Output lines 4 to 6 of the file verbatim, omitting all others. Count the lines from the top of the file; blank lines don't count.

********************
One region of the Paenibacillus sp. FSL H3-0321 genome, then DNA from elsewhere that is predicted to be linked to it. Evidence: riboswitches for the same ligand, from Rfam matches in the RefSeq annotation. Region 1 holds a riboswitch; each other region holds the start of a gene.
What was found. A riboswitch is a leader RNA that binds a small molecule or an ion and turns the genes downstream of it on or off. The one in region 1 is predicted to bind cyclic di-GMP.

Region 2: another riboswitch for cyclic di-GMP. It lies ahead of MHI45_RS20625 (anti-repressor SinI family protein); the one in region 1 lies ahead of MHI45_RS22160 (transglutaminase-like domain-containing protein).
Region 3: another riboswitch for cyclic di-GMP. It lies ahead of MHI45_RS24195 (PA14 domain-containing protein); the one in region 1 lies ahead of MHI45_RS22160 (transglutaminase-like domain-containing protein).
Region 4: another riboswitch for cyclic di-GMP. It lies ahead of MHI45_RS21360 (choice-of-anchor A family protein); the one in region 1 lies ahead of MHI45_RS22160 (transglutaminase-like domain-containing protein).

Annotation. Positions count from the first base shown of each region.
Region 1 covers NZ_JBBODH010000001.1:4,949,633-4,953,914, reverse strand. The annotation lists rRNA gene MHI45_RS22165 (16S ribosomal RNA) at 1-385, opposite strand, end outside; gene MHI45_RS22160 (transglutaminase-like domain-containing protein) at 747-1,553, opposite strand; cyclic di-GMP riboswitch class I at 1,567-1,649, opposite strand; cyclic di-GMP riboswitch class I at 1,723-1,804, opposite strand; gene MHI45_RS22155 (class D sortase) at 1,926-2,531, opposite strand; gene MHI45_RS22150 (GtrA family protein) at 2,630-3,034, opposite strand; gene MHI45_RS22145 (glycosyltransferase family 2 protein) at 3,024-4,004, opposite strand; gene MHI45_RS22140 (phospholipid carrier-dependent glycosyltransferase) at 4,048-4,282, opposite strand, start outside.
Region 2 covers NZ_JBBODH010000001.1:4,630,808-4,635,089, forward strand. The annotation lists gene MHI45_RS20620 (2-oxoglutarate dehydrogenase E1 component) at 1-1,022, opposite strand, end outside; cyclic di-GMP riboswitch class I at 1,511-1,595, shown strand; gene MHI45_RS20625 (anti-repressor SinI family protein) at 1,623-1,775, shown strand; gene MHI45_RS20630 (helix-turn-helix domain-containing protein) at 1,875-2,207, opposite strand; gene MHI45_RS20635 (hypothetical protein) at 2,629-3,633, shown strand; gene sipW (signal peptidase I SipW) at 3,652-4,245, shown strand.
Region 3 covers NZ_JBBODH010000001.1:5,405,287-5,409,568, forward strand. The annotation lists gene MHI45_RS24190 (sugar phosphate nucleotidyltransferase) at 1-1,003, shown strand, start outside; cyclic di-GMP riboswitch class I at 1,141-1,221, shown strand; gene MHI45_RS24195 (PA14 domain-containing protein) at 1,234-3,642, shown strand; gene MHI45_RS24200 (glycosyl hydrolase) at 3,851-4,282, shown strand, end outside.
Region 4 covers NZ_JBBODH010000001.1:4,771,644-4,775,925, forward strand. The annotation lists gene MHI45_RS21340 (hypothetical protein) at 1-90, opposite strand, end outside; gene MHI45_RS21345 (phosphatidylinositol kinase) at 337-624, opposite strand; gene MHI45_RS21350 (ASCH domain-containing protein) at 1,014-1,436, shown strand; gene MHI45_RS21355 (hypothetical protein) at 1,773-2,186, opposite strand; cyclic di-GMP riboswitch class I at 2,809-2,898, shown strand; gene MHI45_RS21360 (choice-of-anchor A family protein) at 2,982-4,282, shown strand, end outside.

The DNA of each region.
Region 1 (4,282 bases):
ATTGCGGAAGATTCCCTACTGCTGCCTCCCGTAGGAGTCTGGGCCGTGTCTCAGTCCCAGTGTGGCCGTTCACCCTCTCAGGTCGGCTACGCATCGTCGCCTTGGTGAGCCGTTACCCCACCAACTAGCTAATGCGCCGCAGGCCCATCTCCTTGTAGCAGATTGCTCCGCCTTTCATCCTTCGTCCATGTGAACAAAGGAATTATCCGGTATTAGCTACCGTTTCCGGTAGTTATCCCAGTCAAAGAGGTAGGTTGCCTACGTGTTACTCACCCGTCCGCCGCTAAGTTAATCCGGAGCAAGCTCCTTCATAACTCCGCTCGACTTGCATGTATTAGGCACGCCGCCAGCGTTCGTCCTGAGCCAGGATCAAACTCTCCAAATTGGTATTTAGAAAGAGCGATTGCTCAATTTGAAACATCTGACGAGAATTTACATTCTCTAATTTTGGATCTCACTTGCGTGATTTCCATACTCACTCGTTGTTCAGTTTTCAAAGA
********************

Region 3: another riboswitch for cyclic di-GMP. It lies ahead of MHI45_RS24195 (PA14 domain-containing protein); the one in region 1 lies ahead of MHI45_RS22160 (transglutaminase-like domain-containing protein).
Region 4: another riboswitch for cyclic di-GMP. It lies ahead of MHI45_RS21360 (choice-of-anchor A family protein); the one in region 1 lies ahead of MHI45_RS22160 (transglutaminase-like domain-containing protein).

Annotation. Positions count from the first base shown of each region.